Look up your property on the NSW Government Planning Portal. You can find details on land zoning, bushfire prone land, floor space ratio, building heights, minimum lot size and local and state planning legislation that applies to your property.
Discuss your development proposal with a Planner/Surveyor
Speak to a Council Duty Planner or Surveyor to discuss your development proposal and confirm your application pathway.
Planning Certificates (S10.7)
A Section 10.7 Planning Certificate (or Zoning Certificate, previously known as a s149) is a legal document that confirms the zoning and relevant rules for development of your property. Applicants generally purchase Section 10.7 certificates when considering the sale or purchase of a property. A planning certificate must be included in the sale contract.
While a planning certificate identifies all the relevant planning documents that apply to the property, it does not specify development standards or terms of the instruments. A planning certificate is not a development approval.
There are two types of Section 10.7 planning certificates available to purchase:
- 10.7 (2) Certificate - Provides information about the zoning of the property, the relevant state, regional and local planning controls and other planning matters such as heritage, land contamination and road widening; and
- 10.7 (2) and (5) Certificate - Provides additional advice regarding demolition, foreshore building lines, other heritage considerations and general advice.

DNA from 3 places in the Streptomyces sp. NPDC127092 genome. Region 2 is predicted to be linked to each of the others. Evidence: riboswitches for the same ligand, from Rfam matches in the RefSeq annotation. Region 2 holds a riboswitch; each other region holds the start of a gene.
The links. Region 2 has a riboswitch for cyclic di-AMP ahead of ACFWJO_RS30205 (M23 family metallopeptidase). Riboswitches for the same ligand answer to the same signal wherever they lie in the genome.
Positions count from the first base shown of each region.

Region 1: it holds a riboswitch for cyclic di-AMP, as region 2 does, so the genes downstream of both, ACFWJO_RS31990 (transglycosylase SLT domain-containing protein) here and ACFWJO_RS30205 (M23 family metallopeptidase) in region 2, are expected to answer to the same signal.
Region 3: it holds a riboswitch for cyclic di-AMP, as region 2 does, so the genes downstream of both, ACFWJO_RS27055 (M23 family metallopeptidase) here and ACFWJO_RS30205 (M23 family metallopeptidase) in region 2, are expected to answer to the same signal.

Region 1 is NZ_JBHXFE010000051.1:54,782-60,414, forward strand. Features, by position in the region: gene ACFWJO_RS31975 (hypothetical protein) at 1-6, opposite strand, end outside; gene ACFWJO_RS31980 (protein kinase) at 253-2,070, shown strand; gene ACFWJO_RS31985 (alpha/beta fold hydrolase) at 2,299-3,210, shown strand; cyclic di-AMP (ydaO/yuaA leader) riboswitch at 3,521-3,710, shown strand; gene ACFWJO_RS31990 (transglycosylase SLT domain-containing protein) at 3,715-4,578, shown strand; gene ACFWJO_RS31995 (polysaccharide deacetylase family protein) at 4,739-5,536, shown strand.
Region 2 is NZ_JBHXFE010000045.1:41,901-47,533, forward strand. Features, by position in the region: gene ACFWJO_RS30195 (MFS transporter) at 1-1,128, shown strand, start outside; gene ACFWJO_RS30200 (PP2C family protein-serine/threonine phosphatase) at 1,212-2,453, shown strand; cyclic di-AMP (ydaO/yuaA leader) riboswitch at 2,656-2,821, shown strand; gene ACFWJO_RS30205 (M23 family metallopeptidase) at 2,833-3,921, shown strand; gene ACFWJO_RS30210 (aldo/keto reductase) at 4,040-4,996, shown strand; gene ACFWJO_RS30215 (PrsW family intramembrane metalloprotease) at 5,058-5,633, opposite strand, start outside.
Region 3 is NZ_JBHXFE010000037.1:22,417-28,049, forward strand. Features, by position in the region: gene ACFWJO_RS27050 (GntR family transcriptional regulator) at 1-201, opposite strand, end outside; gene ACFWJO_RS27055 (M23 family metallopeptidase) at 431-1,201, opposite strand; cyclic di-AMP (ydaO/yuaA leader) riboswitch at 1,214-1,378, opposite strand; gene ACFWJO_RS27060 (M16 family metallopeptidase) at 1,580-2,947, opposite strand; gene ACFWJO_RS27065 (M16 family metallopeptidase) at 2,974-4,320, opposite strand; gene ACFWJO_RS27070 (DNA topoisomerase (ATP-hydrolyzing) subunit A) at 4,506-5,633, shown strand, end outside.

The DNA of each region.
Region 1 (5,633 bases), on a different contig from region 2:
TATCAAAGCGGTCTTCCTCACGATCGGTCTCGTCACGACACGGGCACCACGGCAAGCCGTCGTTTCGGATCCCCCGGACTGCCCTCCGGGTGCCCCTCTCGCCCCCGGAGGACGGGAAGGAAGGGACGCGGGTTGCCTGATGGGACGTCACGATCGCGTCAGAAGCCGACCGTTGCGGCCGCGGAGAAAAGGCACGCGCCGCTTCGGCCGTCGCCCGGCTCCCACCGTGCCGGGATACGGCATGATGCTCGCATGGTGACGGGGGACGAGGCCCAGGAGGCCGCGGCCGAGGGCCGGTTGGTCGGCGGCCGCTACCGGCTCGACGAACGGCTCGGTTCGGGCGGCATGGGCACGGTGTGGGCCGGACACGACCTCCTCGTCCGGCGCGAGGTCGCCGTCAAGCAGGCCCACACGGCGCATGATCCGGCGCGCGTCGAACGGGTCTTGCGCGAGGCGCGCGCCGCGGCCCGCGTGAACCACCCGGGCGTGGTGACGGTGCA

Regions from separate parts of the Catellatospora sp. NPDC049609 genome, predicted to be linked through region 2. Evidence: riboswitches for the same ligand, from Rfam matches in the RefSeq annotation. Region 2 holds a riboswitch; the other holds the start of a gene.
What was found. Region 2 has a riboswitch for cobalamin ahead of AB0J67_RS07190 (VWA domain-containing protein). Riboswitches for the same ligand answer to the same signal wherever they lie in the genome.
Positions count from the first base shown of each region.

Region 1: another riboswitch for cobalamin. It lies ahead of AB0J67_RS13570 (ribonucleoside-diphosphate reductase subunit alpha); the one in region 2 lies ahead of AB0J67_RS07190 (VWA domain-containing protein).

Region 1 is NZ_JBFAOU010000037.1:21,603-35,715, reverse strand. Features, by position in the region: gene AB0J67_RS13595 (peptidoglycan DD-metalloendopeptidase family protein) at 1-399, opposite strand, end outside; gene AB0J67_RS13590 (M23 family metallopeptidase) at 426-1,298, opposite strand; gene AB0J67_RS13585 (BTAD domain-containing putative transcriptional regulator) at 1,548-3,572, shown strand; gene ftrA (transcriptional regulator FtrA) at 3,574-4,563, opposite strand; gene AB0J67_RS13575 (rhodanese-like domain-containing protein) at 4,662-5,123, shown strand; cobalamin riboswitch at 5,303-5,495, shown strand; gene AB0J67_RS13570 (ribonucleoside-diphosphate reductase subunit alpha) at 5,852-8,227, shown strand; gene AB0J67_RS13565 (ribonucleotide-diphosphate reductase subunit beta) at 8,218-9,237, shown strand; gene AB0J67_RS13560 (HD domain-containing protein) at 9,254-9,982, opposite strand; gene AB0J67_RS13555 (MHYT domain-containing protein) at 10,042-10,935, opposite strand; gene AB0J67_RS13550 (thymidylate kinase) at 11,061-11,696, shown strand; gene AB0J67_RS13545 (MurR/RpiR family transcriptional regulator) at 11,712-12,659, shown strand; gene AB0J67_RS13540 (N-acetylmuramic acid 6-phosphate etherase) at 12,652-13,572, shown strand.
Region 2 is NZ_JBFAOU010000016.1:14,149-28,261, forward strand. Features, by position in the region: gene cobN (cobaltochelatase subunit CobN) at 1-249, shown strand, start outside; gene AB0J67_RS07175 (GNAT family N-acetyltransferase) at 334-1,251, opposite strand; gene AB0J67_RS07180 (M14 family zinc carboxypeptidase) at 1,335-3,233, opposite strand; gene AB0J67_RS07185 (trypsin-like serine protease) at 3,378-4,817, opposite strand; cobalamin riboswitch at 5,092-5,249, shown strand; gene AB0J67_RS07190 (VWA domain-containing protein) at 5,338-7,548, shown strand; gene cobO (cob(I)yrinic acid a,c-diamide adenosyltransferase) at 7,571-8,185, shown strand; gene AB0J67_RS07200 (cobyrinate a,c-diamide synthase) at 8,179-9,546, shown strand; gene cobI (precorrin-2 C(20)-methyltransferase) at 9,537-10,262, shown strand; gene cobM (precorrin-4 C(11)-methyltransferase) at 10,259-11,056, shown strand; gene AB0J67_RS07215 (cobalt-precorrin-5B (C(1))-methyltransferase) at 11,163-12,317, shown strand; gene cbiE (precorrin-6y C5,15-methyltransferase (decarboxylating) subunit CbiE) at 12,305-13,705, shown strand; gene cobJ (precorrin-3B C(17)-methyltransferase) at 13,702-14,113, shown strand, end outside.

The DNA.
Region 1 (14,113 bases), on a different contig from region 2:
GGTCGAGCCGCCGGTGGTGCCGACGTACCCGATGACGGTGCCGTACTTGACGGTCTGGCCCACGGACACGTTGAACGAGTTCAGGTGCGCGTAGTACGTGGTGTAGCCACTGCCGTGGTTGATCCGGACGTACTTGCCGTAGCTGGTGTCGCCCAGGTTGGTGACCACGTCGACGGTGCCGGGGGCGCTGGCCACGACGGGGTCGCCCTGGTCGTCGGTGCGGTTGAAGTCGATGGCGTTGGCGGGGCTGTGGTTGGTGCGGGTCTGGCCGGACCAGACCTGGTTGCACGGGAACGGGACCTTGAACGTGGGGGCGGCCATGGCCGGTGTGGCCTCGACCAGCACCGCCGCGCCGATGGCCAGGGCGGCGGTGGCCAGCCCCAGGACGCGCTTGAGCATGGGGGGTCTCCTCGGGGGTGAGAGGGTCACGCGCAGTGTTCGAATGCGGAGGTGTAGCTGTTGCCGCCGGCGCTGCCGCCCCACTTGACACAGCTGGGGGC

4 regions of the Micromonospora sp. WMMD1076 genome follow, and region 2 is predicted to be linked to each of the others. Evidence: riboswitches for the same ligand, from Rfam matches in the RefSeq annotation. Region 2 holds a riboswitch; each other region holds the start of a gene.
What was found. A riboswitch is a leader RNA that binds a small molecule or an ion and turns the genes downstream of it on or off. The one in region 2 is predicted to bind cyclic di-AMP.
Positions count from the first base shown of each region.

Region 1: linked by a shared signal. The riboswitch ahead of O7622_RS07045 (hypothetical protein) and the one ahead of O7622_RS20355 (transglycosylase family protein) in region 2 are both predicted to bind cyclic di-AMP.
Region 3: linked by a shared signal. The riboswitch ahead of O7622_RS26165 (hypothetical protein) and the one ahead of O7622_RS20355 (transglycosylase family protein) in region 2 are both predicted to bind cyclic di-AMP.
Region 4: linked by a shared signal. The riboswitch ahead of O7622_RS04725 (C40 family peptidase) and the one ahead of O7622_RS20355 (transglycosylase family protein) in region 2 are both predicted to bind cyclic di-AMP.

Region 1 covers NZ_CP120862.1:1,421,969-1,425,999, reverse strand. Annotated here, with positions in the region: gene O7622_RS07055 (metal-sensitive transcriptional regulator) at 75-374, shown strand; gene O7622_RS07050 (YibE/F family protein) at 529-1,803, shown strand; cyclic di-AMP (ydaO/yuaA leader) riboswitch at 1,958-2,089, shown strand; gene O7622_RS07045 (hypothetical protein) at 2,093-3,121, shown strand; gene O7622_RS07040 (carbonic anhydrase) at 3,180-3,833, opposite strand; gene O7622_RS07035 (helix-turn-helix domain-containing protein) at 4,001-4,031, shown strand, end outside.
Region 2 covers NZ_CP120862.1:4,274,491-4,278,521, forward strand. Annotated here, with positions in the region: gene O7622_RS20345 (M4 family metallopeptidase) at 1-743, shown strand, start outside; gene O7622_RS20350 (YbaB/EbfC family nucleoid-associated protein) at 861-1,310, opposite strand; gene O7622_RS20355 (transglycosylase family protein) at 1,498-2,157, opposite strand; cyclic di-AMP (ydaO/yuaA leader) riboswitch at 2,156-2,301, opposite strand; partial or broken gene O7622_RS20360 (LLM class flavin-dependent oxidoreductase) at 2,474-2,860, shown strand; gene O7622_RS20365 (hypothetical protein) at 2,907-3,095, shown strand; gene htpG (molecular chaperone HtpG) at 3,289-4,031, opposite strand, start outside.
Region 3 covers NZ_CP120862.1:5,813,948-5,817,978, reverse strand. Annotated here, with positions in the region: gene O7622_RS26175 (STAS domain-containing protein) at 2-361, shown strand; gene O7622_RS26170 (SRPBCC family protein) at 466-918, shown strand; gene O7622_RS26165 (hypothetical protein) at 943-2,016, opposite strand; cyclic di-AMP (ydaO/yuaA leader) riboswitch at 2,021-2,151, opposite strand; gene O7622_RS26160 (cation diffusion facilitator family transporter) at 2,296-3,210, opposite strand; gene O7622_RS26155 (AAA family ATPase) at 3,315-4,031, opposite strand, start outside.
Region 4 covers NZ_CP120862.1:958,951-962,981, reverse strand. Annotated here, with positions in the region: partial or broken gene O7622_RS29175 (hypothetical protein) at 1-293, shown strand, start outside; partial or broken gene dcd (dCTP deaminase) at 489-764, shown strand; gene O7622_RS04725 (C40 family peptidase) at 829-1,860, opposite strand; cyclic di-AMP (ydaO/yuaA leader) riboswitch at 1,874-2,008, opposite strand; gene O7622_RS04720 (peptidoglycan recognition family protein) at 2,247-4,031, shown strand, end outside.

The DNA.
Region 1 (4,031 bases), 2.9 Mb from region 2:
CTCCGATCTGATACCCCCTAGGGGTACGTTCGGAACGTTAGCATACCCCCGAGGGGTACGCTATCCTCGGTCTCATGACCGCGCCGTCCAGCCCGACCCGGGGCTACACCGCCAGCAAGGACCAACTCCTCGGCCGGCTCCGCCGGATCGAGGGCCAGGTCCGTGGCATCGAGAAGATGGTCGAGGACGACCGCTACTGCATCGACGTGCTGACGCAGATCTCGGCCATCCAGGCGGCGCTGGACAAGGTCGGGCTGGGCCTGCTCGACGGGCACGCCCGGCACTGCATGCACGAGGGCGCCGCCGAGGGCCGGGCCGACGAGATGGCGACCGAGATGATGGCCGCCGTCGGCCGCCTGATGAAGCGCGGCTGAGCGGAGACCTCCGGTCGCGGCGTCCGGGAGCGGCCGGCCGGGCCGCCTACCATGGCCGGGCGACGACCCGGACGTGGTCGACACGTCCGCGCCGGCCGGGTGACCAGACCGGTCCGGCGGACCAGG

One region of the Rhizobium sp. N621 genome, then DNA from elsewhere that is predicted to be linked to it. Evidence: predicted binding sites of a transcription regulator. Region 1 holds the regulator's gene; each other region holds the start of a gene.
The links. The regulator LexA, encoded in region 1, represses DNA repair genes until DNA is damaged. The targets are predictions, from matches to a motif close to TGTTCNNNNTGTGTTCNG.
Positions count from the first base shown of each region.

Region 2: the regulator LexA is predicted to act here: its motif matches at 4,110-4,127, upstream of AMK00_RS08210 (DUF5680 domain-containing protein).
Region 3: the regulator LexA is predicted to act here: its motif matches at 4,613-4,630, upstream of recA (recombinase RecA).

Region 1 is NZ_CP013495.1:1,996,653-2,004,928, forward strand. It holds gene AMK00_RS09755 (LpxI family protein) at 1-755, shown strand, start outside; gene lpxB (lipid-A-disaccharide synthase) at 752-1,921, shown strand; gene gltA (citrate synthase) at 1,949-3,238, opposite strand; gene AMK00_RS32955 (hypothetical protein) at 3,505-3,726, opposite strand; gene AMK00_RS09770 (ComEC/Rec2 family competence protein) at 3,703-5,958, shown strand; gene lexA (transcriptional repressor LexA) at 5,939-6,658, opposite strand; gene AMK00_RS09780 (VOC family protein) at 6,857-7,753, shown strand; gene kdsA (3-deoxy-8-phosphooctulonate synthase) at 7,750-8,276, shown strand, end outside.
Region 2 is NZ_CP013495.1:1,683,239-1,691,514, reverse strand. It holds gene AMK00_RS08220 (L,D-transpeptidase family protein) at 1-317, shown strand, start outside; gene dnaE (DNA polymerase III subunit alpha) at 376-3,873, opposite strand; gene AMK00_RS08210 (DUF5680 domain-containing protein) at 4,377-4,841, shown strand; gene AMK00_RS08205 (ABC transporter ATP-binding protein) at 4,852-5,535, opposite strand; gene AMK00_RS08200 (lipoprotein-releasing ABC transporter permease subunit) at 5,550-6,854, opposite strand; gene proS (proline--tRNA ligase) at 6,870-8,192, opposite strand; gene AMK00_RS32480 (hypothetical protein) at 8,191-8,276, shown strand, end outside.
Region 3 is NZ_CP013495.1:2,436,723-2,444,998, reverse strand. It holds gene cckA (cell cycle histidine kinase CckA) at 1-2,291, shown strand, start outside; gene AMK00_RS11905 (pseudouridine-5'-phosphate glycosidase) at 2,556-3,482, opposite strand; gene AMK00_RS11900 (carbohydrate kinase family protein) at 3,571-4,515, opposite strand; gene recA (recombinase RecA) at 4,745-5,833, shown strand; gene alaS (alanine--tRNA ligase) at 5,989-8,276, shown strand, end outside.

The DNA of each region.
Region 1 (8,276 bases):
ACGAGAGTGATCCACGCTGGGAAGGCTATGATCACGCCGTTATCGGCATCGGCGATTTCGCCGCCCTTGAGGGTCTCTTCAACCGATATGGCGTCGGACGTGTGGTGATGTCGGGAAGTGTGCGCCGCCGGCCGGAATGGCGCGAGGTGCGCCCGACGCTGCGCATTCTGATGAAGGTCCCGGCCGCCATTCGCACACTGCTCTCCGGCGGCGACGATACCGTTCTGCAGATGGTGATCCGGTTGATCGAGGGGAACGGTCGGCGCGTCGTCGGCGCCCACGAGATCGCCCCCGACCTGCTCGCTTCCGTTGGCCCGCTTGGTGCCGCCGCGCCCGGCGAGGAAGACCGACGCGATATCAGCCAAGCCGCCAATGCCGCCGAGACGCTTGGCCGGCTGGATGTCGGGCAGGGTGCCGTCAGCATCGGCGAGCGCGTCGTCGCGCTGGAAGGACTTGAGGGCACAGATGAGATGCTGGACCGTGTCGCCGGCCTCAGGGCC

Council does not recommend which Section 10.7 certificate an applicant should purchase. They are purchased for a wide variety of reasons and each applicant should seek their own legal or professional advice on what type of certificate should be purchased for their individual circumstances.
Dwelling entitlements on vacant land
Broadly, this is dependent on the land use zone that applies to the property, and relevant provisions of the Port Macquarie-Hastings Local Environmental Plan 2011.
In rural areas, there are minimum lot (or land holding) size requirements - usually 40 hectares or 100 hectares. However, there is a concession available for smaller land holdings (“existing holdings”) which could have had a dwelling house erected when planning controls commenced in 1967.
To clarify whether a dwelling house can be erected on any particular land parcel it is recommended that you:
- get some basic information by obtaining a Planning Certificate for that land parcel
- contact Council’s planning staff to discuss the specifics for the property.
This page was last updated on: 30 June 2021